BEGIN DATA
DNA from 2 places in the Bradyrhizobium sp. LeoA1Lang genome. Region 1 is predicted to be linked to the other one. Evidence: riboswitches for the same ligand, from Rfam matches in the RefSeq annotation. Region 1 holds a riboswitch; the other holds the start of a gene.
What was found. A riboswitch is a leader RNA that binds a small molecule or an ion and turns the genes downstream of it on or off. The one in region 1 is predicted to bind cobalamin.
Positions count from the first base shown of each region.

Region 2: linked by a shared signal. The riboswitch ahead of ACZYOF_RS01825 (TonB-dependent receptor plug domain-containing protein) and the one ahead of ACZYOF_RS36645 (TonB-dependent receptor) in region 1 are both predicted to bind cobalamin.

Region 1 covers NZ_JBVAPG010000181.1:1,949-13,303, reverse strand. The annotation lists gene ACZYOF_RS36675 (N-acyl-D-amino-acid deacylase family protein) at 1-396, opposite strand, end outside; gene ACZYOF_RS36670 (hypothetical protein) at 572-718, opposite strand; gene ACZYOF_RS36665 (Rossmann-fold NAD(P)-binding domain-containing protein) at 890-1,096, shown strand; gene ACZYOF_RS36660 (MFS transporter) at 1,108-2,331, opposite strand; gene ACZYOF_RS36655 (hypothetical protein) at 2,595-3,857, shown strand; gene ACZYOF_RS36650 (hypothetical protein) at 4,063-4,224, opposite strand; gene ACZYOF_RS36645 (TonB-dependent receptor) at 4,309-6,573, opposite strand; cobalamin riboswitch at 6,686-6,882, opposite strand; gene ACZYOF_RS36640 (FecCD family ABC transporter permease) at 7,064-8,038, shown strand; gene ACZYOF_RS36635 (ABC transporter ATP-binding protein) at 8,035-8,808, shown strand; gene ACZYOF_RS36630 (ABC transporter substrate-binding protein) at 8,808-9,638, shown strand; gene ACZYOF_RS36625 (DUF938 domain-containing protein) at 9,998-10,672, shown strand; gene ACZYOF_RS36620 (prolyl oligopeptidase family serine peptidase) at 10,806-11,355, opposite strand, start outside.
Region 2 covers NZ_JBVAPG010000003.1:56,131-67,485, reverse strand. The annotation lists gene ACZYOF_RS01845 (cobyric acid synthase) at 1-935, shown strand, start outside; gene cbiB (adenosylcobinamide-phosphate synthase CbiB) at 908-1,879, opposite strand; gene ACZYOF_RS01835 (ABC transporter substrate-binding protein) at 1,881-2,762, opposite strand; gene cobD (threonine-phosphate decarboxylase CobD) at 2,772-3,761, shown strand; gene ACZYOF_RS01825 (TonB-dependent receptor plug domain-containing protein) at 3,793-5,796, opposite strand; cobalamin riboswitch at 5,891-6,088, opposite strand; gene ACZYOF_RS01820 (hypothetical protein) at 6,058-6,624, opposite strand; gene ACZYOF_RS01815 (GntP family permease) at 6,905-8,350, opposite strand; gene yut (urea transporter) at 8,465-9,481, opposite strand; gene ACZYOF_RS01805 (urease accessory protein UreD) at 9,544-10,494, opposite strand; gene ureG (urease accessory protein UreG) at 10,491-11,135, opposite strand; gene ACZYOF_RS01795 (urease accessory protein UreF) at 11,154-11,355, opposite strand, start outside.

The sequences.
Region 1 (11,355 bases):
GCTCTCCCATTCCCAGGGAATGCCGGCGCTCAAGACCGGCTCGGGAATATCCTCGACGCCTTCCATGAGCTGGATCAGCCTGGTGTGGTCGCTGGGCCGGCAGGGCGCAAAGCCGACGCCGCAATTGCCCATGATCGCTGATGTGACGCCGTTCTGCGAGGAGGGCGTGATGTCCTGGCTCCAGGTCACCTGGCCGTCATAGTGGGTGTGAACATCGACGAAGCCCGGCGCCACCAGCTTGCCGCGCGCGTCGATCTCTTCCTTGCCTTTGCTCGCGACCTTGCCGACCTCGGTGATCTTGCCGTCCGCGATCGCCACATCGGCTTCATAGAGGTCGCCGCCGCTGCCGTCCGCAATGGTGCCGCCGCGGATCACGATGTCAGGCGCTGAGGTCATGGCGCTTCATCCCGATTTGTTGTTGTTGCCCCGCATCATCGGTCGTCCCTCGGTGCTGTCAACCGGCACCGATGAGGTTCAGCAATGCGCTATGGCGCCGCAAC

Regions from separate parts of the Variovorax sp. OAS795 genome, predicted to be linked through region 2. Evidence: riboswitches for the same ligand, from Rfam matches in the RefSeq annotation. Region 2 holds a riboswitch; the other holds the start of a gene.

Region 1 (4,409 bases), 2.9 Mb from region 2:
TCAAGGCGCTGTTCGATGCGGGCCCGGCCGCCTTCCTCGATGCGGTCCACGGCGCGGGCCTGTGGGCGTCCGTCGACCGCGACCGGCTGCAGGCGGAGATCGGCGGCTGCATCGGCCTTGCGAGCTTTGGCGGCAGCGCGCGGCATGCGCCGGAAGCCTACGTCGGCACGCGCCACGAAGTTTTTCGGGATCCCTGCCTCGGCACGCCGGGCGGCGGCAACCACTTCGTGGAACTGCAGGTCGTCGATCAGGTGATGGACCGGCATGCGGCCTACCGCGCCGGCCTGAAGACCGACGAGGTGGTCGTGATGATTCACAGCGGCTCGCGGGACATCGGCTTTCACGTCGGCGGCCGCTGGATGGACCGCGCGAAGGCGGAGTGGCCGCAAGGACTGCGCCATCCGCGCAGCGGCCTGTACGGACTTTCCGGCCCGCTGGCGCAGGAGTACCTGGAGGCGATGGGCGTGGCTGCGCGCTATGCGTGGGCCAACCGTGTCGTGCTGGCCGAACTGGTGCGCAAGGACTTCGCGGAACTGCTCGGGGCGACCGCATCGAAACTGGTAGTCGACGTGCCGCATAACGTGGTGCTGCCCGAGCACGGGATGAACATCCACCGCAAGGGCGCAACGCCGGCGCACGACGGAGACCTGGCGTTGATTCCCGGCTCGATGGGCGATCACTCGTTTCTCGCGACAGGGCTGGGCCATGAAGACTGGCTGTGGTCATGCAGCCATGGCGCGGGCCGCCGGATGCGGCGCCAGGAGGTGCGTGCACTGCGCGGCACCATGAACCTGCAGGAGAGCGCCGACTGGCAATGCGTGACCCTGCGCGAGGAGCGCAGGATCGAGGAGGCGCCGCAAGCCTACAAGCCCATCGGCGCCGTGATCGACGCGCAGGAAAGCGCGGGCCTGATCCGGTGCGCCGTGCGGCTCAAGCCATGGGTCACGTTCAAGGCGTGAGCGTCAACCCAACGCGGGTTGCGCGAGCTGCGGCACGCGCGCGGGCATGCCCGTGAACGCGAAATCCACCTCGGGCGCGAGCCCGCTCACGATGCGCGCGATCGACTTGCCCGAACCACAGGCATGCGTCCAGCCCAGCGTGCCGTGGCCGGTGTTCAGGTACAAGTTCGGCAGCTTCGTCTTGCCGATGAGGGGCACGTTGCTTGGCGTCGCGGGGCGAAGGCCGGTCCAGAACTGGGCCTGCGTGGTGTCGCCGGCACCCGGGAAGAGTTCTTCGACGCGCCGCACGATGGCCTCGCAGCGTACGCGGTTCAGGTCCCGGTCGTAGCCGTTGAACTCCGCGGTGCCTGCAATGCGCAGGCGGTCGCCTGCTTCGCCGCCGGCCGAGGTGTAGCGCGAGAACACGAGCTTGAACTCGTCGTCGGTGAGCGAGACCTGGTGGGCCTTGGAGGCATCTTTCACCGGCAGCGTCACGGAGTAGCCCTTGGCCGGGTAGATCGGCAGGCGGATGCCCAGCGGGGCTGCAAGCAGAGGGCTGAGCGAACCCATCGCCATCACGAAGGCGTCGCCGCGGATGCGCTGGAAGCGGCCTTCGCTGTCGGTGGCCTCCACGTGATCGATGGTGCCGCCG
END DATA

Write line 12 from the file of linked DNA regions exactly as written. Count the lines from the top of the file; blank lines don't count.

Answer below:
TCAAGGCGCTGTTCGATGCGGGCCCGGCCGCCTTCCTCGATGCGGTCCACGGCGCGGGCCTGTGGGCGTCCGTCGACCGCGACCGGCTGCAGGCGGAGATCGGCGGCTGCATCGGCCTTGCGAGCTTTGGCGGCAGCGCGCGGCATGCGCCGGAAGCCTACGTCGGCACGCGCCACGAAGTTTTTCGGGATCCCTGCCTCGGCACGCCGGGCGGCGGCAACCACTTCGTGGAACTGCAGGTCGTCGATCAGGTGATGGACCGGCATGCGGCCTACCGCGCCGGCCTGAAGACCGACGAGGTGGTCGTGATGATTCACAGCGGCTCGCGGGACATCGGCTTTCACGTCGGCGGCCGCTGGATGGACCGCGCGAAGGCGGAGTGGCCGCAAGGACTGCGCCATCCGCGCAGCGGCCTGTACGGACTTTCCGGCCCGCTGGCGCAGGAGTACCTGGAGGCGATGGGCGTGGCTGCGCGCTATGCGTGGGCCAACCGTGTCGTGCTGGCCGAACTGGTGCGCAAGGACTTCGCGGAACTGCTCGGGGCGACCGCATCGAAACTGGTAGTCGACGTGCCGCATAACGTGGTGCTGCCCGAGCACGGGATGAACATCCACCGCAAGGGCGCAACGCCGGCGCACGACGGAGACCTGGCGTTGATTCCCGGCTCGATGGGCGATCACTCGTTTCTCGCGACAGGGCTGGGCCATGAAGACTGGCTGTGGTCATGCAGCCATGGCGCGGGCCGCCGGATGCGGCGCCAGGAGGTGCGTGCACTGCGCGGCACCATGAACCTGCAGGAGAGCGCCGACTGGCAATGCGTGACCCTGCGCGAGGAGCGCAGGATCGAGGAGGCGCCGCAAGCCTACAAGCCCATCGGCGCCGTGATCGACGCGCAGGAAAGCGCGGGCCTGATCCGGTGCGCCGTGCGGCTCAAGCCATGGGTCACGTTCAAGGCGTGAGCGTCAACCCAACGCGGGTTGCGCGAGCTGCGGCACGCGCGCGGGCATGCCCGTGAACGCGAAATCCACCTCGGGCGCGAGCCCGCTCACGATGCGCGCGATCGACTTGCCCGAACCACAGGCATGCGTCCAGCCCAGCGTGCCGTGGCCGGTGTTCAGGTACAAGTTCGGCAGCTTCGTCTTGCCGATGAGGGGCACGTTGCTTGGCGTCGCGGGGCGAAGGCCGGTCCAGAACTGGGCCTGCGTGGTGTCGCCGGCACCCGGGAAGAGTTCTTCGACGCGCCGCACGATGGCCTCGCAGCGTACGCGGTTCAGGTCCCGGTCGTAGCCGTTGAACTCCGCGGTGCCTGCAATGCGCAGGCGGTCGCCTGCTTCGCCGCCGGCCGAGGTGTAGCGCGAGAACACGAGCTTGAACTCGTCGTCGGTGAGCGAGACCTGGTGGGCCTTGGAGGCATCTTTCACCGGCAGCGTCACGGAGTAGCCCTTGGCCGGGTAGATCGGCAGGCGGATGCCCAGCGGGGCTGCAAGCAGAGGGCTGAGCGAACCCATCGCCATCACGAAGGCGTCGCCGCGGATGCGCTGGAAGCGGCCTTCGCTGTCGGTGGCCTCCACGTGATCGATGGTGCCGCCG